It Starts With the Chips
Only a few manufacturers supply the chips that reside in wireless NICs. Every wireless NIC must have a high-speed radio modem to manage transmission and reception, as well as a baseband processor responsible for digital functions, including all the framing and access that take place at the MAC (Media Access Control) layer.
Although it was once common for ODMs to combine different chips from multiple suppliers, the trend today is toward integrated chipsets. Atheros Communications, Broadcom, Intersil and other wireless semiconductor vendors promote packages, increasing competition among wireless chip developers. This translates into enhanced functionality at lower prices. Chipmakers develop reference designs that include both hardware and software marketed to multiple ODMs.
WLAN NIC Checklist
1) Driver availability for required OSs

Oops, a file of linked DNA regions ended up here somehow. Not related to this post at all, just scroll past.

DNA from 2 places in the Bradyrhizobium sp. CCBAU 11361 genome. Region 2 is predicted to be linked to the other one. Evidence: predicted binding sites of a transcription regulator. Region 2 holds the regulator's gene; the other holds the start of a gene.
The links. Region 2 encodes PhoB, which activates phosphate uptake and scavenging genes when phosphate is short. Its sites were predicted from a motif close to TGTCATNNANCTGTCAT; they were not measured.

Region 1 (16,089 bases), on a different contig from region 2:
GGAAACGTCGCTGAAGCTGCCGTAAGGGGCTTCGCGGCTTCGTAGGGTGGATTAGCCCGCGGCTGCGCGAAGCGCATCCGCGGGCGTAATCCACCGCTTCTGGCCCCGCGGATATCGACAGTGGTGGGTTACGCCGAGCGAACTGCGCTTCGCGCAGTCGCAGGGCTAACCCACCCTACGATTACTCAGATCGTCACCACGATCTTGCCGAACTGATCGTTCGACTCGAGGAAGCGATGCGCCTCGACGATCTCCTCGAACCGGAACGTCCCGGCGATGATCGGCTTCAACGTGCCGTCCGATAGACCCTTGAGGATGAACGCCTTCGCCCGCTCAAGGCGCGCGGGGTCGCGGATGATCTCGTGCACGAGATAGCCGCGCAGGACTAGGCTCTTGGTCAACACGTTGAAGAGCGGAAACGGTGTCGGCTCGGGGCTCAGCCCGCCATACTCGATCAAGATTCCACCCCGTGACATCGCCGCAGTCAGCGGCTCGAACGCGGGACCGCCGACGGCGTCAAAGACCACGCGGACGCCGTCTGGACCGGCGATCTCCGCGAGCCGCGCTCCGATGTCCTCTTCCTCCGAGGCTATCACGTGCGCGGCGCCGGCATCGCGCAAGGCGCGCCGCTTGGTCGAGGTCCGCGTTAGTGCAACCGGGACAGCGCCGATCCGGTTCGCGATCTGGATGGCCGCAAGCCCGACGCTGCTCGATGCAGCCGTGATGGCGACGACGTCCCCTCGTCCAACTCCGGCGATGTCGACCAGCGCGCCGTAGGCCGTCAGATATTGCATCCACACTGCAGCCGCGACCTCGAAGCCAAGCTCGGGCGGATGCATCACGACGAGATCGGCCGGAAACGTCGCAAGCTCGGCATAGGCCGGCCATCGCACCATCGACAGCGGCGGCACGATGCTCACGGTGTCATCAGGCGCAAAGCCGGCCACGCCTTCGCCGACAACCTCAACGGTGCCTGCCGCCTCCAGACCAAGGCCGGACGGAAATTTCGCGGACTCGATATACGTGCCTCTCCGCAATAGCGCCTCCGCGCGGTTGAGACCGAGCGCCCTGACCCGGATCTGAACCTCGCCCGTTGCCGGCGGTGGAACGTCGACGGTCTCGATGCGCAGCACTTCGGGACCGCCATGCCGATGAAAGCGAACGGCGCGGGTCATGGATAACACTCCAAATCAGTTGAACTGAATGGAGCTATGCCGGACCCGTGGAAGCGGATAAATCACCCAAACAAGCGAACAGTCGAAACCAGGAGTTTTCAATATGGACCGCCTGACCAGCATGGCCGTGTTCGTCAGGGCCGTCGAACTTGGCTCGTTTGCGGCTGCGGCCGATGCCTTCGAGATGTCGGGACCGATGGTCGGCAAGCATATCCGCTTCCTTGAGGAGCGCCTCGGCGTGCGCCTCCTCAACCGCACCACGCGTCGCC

2) Compatibility with WLAN standards: 802.11a, 802.11b, 802.11g
3) Suitable performance and range
4) Value-added features for survey and monitoring, security and diagnostics
From an enterprise perspective, the role of the chip vendor and ODM is arguably more important than the role of the supplier, because fundamental functionality usually resides in the hardware. Although it is possible to add functionality via software, the results often mean a substantial performance hit. For example, in the early days of 802.11, some cards that performed WEP (Wired Equivalent Privacy) encryption using software took a performance hit. And some differentiators--antenna quality and radio receiver sensitivity--are almost exclusively hardware.
Some chip suppliers may claim better range or better power efficiency, but as the market matures and engineering knowledge diffuses, product differentiation becomes more challenging. It's not uncommon for vendors to resort to proprietary features. An example is the turbo-mode offered on some 802.11a products, which binds two 802.11a channels together to double the raw data rate.